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Monday, 15 June 2009
Page: 3039


Senator COONAN (2:00 PM) —My question is to the Minister representing the Treasurer, Senator Sherry. Is it not a fact that the government’s massive $315 billion debt binge, where it is borrowing $3 billion a week, has put up the cost of money for banks, thereby leading to higher interest rates?


Senator SHERRY (Assistant Treasurer) —I thank Senator Coonan for her question. I think one thing that should be learnt by all, but particularly the Liberal opposition, is that correlation is not necessarily causation. At times like this Australians have every right to expect that the banks will join with the community and the government and the RBA to do everything possible to support jobs and our economy. In fact, in the face of the most volatile market conditions in some 75 years, there have been some ups and downs in bank funding costs, and this will continue for some time—for the very obvious reason of the world financial crisis, which has impacted on the world economy in a devastating way. In fact we have had the worst economic outlook in some 75 years.

The Rudd Labor government has been upfront with the Australian people about bank funding costs. We know there has been some recovery in the banks’ net interest margins in the past six months, and therefore we expect the banks, and in particular the Commonwealth Bank, which increased its rate by one-tenth of a per cent, to play their part in supporting the Australian economy and Australian jobs during this global recession. Australians have every right to be furious at the selfish attitude of the Commonwealth Bank, which is hindering the efforts of the government, the Reserve Bank and the community to stimulate the economy during this global recession. When people see banks like the Commonwealth Bank reporting very healthy profits, they rightly find it hard to understand why rises are necessary and why the banks cannot afford to leave rates where they are. (Time expired)


Senator COONAN —Mr President, I have a supplementary question. We have heard the government’s excuses and feigned outrage over the rate rise, even though it is the government’s fault. What is the government actually going to do to stop these rate rises?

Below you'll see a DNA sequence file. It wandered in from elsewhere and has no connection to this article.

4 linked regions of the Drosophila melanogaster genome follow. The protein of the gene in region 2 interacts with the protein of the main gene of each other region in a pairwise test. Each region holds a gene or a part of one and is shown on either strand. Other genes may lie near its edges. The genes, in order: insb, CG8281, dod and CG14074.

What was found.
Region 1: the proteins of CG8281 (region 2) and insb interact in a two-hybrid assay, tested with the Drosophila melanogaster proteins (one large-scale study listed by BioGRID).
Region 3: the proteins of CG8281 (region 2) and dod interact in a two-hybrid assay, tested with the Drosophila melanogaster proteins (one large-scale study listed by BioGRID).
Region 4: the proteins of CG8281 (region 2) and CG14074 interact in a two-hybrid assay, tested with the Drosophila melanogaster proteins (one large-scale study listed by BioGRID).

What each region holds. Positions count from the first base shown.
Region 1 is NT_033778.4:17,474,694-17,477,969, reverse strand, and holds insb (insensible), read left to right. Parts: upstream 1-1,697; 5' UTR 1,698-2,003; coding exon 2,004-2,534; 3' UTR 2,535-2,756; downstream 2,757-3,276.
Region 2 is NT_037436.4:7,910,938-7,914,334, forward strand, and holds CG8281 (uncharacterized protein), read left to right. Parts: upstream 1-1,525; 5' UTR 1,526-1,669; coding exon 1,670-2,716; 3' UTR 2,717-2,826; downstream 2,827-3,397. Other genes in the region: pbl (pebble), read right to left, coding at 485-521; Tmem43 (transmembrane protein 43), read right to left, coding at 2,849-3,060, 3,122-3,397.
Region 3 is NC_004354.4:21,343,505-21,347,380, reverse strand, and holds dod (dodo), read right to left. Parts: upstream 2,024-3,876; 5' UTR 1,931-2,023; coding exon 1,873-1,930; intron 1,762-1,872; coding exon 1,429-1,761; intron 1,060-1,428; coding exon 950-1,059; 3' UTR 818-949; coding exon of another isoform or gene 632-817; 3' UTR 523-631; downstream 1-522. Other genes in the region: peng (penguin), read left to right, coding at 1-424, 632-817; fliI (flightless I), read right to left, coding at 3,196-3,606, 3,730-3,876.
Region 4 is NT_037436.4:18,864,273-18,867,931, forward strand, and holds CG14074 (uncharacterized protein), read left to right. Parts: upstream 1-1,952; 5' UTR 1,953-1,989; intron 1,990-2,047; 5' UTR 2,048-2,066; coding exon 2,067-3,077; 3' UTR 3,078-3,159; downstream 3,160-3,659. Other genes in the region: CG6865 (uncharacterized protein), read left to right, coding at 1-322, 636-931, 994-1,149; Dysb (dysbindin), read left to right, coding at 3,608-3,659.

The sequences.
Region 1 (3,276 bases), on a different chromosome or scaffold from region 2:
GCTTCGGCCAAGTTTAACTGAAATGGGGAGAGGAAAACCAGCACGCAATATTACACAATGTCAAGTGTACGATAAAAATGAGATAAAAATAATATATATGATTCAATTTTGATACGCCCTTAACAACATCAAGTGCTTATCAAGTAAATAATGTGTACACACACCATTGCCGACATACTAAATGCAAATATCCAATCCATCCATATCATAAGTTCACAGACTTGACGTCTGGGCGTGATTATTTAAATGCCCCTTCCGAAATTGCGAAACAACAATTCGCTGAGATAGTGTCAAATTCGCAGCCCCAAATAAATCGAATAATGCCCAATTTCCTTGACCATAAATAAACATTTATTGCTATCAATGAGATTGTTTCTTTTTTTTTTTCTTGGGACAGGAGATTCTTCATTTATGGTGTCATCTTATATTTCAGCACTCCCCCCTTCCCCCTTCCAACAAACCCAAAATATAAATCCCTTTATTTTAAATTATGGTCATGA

Senator SHERRY (Assistant Treasurer) —As I indicated in my initial comments, correlation is not causation. What we have from Senator Coonan and Liberal members opposite is the usual dishonest scare campaign, which has absolutely no basis in fact whatsoever. Australia’s borrowings are very low by international standards and represent a tiny fraction of global capital markets. So you cannot relate it to the increase of 0.1 per cent by the Commonwealth Bank. As I said earlier, correlation is not causation. I notice the member for North Sydney’s comments on borrowings. If he thinks these increases have an impact, with a background of borrowings of tens of trillions of dollars, his economics are even sloppier than I thought.


Senator COONAN —Mr President, I have a further supplementary question. Is it not true that the recent interest rate rises were just the first rise in what will be many interest rate rises forced upon all Australians by Labor’s massive $315 billion debt binge, and how much in total will Australian taxpayers now have to pay in interest from now until 2022 to pay off the government’s massive $315 billion debt in addition to the recent interest rate hit on Australian household mortgages?


Senator SHERRY (Assistant Treasurer) —The hypocrisy of the Liberal-National Party is breathtaking. Let me remind the chamber what Mr Turnbull said when interest rates went up by 25 basis points. When interest rates rose by 25 basis points in August 2006, this is what Mr Turnbull, the now irresponsible Leader of the Opposition, said:

I think the interest rate hike has been over-dramatised.

That is what the now opposition leader, Mr Turnbull, said in response to a 0.25 per cent increase in interest rates. As I have said on a number of occasions through you, Mr President, to Senator Coonan, correlation is not causation. What we do know is that borrowing costs are determined by global capital markets as well as movements in short-term interest rates as set out by the RBA. (Time expired)